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Deploying an OpenStack Cloud Environment

Deploying an OpenStack Cloud Environment

A look into other cloud computing platforms other than VMware.

Brandon Bowman's photo
Brandon Bowman
·Feb 20, 2022·

4 min read

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Table of contents

  • What is OpenStack?
  • How to use OpenStack?
  • Create the VM
  • MicroStack Deployment
  • Initialization
  • Verification
  • Create an Instance
  • Access the Cloud Dashboard
  • Where to go from here?

When you think of on-premise Software-Defined Data Center (SDDC) solutions, the first option that really comes to mind is VMware vSphere. vSphere is an encompassing term that includes several other VMware technologies to provide an infrastructure for virtualization. I personally enjoy working with a VMware vSphere environment. However, there are other competing platforms out in today's marketplace. Today we're going to look at OpenStack.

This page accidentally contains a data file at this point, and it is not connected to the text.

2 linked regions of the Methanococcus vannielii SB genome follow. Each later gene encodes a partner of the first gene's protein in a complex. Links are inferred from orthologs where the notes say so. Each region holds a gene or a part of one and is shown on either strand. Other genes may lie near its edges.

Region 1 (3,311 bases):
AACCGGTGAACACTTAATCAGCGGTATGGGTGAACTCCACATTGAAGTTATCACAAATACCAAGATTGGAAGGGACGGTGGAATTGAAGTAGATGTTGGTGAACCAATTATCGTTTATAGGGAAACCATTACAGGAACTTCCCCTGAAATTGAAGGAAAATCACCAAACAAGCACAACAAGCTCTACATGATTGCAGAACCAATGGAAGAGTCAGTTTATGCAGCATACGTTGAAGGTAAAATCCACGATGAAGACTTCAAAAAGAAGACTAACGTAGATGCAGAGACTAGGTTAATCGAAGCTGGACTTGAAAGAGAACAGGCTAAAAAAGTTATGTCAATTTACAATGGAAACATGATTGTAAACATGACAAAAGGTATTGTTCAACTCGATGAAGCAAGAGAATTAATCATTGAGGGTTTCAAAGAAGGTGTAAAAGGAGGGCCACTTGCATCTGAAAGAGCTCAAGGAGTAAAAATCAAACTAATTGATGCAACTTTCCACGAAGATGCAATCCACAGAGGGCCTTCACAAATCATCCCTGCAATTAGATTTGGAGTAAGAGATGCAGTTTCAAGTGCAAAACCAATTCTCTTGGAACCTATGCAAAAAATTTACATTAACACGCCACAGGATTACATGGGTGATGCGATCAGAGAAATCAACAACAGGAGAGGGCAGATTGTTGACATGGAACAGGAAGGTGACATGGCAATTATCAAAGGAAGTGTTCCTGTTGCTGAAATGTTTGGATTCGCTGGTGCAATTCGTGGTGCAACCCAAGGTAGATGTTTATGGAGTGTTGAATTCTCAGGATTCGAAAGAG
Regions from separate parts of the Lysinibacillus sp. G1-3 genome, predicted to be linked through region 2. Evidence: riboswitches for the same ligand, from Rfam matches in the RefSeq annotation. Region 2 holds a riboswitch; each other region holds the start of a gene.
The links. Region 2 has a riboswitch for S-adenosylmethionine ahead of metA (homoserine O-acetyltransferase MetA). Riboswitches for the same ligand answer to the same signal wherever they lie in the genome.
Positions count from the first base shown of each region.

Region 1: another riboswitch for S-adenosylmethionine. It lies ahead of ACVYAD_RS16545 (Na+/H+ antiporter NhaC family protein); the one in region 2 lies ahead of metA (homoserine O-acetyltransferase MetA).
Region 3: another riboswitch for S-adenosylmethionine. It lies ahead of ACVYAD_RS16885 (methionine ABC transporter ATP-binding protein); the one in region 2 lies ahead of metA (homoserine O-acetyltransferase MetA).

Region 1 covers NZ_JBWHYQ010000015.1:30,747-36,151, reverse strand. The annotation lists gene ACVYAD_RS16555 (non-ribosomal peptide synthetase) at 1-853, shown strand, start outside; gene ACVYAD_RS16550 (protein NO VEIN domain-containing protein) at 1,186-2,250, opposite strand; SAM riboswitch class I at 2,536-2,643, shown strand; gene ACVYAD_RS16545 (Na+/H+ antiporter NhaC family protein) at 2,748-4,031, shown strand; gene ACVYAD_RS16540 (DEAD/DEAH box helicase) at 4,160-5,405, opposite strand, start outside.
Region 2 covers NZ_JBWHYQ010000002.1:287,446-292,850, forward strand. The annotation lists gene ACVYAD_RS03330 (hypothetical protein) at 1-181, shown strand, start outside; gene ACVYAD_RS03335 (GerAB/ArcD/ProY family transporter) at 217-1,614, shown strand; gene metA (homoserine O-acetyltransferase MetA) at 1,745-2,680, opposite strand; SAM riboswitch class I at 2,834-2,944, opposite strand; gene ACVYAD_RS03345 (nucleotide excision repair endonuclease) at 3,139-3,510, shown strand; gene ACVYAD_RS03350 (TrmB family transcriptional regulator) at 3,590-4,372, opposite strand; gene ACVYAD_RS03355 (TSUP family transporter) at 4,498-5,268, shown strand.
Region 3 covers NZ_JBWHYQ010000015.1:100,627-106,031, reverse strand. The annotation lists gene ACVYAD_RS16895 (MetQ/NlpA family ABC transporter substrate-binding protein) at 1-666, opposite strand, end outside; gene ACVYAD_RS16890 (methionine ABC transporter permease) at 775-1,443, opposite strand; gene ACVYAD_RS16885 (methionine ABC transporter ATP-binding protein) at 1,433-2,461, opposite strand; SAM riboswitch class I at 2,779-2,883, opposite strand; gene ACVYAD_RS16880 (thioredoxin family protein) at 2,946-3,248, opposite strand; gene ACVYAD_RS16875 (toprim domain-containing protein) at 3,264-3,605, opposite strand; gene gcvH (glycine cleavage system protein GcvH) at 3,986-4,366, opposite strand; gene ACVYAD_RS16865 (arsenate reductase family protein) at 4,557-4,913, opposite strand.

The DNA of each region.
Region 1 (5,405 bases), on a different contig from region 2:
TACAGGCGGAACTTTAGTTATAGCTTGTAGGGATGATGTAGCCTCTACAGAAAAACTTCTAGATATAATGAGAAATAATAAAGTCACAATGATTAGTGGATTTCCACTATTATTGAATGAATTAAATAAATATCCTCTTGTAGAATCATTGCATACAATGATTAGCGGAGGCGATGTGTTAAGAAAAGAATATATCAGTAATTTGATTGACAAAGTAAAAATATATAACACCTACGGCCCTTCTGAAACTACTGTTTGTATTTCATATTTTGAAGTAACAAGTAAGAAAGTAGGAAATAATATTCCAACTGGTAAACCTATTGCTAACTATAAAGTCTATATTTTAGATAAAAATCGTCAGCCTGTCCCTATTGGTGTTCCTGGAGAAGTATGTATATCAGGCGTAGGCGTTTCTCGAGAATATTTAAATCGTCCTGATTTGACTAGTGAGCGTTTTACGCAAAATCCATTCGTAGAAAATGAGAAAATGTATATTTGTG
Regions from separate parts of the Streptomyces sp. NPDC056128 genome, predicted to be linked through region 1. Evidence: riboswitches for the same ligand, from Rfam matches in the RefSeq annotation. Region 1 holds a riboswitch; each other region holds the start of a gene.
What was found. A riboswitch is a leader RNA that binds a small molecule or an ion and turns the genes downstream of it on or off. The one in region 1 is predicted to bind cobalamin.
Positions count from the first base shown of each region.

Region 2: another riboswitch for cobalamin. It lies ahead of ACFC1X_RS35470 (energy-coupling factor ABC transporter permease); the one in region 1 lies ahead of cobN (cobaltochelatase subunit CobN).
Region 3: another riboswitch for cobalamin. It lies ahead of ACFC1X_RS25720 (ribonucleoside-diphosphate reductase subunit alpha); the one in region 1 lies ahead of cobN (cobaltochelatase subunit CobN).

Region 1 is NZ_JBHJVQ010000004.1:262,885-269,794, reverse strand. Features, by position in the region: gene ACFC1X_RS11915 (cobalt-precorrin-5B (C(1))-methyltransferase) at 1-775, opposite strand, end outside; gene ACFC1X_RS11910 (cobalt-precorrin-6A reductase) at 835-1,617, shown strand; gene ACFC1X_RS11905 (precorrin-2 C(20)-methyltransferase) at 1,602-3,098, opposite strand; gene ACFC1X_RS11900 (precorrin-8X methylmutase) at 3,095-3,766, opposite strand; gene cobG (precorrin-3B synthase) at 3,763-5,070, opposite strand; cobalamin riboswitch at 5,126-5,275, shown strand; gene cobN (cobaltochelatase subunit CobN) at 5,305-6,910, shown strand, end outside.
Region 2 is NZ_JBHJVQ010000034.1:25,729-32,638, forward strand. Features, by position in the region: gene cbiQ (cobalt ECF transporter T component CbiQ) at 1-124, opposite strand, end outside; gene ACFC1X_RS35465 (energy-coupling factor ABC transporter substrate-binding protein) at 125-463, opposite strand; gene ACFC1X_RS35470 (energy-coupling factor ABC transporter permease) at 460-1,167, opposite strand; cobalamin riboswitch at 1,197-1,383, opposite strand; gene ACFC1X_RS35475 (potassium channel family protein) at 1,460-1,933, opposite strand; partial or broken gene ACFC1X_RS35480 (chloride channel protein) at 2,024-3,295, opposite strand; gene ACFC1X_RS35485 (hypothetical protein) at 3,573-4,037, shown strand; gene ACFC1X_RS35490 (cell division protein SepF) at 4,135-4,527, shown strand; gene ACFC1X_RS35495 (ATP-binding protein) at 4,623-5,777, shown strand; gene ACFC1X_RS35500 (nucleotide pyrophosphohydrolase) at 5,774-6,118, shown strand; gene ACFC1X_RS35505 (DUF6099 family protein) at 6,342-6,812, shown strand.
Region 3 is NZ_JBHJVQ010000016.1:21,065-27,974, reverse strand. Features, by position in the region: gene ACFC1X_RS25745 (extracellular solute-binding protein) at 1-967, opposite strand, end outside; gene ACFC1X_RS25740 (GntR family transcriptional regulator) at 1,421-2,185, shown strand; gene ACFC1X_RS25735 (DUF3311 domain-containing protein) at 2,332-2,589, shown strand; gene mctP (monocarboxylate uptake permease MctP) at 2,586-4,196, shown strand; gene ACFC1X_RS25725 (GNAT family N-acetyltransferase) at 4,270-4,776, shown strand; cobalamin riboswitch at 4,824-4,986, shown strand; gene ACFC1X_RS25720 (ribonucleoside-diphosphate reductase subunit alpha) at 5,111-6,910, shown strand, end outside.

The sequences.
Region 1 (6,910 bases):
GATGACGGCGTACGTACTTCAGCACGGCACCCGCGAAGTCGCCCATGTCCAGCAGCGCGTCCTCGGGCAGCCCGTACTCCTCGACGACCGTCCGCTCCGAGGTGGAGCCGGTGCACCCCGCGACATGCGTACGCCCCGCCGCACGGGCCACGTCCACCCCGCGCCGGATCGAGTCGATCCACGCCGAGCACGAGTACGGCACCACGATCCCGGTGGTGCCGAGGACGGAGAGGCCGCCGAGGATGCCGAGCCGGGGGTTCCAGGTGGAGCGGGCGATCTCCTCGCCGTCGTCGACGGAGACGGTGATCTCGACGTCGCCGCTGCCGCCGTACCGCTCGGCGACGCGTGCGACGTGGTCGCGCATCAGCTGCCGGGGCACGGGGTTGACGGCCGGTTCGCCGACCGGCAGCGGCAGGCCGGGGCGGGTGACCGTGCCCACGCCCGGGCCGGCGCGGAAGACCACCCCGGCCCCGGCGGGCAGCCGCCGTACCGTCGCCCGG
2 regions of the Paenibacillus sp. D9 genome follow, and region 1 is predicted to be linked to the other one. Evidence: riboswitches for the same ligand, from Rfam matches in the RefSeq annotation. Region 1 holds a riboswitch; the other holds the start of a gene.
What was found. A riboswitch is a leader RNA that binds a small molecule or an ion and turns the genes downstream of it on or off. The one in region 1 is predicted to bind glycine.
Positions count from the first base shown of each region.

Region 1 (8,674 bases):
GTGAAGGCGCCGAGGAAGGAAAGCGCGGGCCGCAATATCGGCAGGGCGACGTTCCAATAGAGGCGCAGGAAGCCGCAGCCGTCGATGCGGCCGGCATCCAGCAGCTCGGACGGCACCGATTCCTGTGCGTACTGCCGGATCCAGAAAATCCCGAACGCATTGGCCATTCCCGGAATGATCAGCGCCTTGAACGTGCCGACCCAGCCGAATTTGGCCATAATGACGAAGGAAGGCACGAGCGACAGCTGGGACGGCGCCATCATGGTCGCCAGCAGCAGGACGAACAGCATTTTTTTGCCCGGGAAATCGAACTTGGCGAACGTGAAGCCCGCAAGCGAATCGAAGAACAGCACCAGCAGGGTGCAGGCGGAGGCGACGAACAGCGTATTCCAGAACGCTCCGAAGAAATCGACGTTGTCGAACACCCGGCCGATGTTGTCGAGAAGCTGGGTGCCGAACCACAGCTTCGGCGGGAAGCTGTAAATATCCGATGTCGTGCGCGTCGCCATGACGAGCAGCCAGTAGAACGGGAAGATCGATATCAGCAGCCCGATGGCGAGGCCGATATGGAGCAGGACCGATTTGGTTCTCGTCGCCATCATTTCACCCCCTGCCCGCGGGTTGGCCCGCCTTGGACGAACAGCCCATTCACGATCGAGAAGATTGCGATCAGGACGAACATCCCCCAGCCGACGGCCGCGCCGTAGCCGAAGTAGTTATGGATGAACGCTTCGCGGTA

What is OpenStack?

OpenStack is an open-source cloud computing platform that can be used to manage distributed computing, network, and storage resources. You can use OpenStack to build private and public clouds. Resources can be managed through a dashboard, giving administrators control while empowering users to provision resources through a web interface.

OpenStack Overview

OpenStack is also fully open-source meaning there are no licensing costs. It is available under the Apache License which means that it can be used free of charge. Even if deployed within one of the available distributions, vendors must not add any additional licensing costs (ref OpenStack vs VMware: Bringing costs down). However, OpenStack is also not just a simple technology that you install and use. It has a certain degree of complexity and takes time to fully understand and maximize utilization. Organizations, like Canonical and Red Hat, provide professional services and support to help manage your OpenStack environment.

How to use OpenStack?